Sheffield Says 'No' to OverrideBy Nichole Dupont
09:40AM / Friday, June 24, 2011
SHEFFIELD, Mass. — Voters turned out in record numbers on Thursday night to once again cast their ballots regarding the school budget. And once again, this time with a more decisive turnout, Article 2, which would allow for an appropriation of $83,000 (contingent upon a Proposition 2 1/2 override) in addition to the district's $5.8 million fiscal 2012 budget, was shut down by 49 votes.
Town Administrator Joseph Kellogg (with mic) and the Selectmen explain the complex Southern Berkshire Regional School District budget.
Article 1 of the warrant, which asked for the appropriation of the original amount of $5,812,155, passed with 213 to 116.
According to Town Administrator Joseph Kellogg, who recently announced his retirement, the 2012 school budget is nothing short of a brain teaser.
"This is something of a complex issue," Kellogg said. "On May 2 the town voted not to approve the school budget by two votes. The [Southern Berkshire Regional] School Committee recommended this appropriation and they have come back with the same budget that you saw at the last meeting. They have a right to do that."
While Sheffield voters have defeated the budget, the fate of the $83,000 rests with voters in New Marlborough, the last of the five towns to say their piece regarding the Proposition 2 1/2 override.
Many parents and teachers who came to Thursday's meeting were frustrated with the outcome. Amy Murray, a teacher at the school as well as the mother of three boys in the district, said the vote was not about money but about opportunity.
"I want to make sure my boys have the same opportunities that we had as kids," she said. "We are all educated adults, many of us went to this school and even then people just like us voted so that we could have everything we needed. There is a way to get $83,000; we've done it before when this happened, we can do it again."
There was a heated debate between voters in favor of passing Article 2 and the town Finance Committee as to where the town could come up with the $83,000 that would not have involved an override. School Committee member Dennis Sears argued that the town had more than enough free cash to foot the bill.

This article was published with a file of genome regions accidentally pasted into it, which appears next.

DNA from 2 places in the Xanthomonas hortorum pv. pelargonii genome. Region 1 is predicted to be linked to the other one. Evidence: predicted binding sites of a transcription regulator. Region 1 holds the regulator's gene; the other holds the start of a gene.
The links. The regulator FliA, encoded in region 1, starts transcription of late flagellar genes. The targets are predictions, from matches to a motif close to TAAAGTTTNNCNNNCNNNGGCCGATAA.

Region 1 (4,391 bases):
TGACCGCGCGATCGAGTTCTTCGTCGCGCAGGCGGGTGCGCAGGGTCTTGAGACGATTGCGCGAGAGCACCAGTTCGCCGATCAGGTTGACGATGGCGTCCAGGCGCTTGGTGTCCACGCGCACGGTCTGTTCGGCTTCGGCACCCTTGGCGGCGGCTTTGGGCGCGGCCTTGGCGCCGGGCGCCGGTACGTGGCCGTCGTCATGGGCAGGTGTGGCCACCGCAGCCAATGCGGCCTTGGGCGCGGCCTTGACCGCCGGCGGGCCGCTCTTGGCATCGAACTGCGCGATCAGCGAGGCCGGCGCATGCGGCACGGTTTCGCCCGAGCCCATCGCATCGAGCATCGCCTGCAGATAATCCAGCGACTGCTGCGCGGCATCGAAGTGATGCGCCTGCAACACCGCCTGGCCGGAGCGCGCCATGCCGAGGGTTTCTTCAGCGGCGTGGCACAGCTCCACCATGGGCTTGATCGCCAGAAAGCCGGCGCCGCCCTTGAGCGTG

"We have a sum in free cash as of right now that is almost $500,000," he said. "The state says that the town should have between 3 and 5 percent of its budget in free cash. If we took that money out we would still have $414,000 and that still leaves us at almost 5 percent. We don't need an override and we don't need to have taxes raised because it's already been appropriated. What is inappropriate is that money was taken out of that cash for a truck and a very big stabilization fund."
Sears suggested the town vote then and there to take the $83,000 out of the free cash coffers, but Town Counsel Gary Brackett ruled that such a vote would be considered out of order as voters require advanced notice when anything from the budget is being decided. Kellogg was hesitant to even consider free cash as a source for the remaining $83,000, saying that it was like "budgeting groceries out of your savings account."
"You're going to run out of money sooner or later and you're going to be hungry," he said.
Voters and elected officials deliberated for more than two hours before reaching a final decision. More than half of the some 350 people in attendance left the meeting before the Article 2 votes were even counted. After the results were revealed, Kellogg spoke a final time.
"The school budget has been defeated regardless of what happens with the override vote next month," he said. "The town's first assessment doesn't come until Aug. 15. It's not like the teachers and staff will not be paid or anything like that. We have to see what happens in New Marlborough."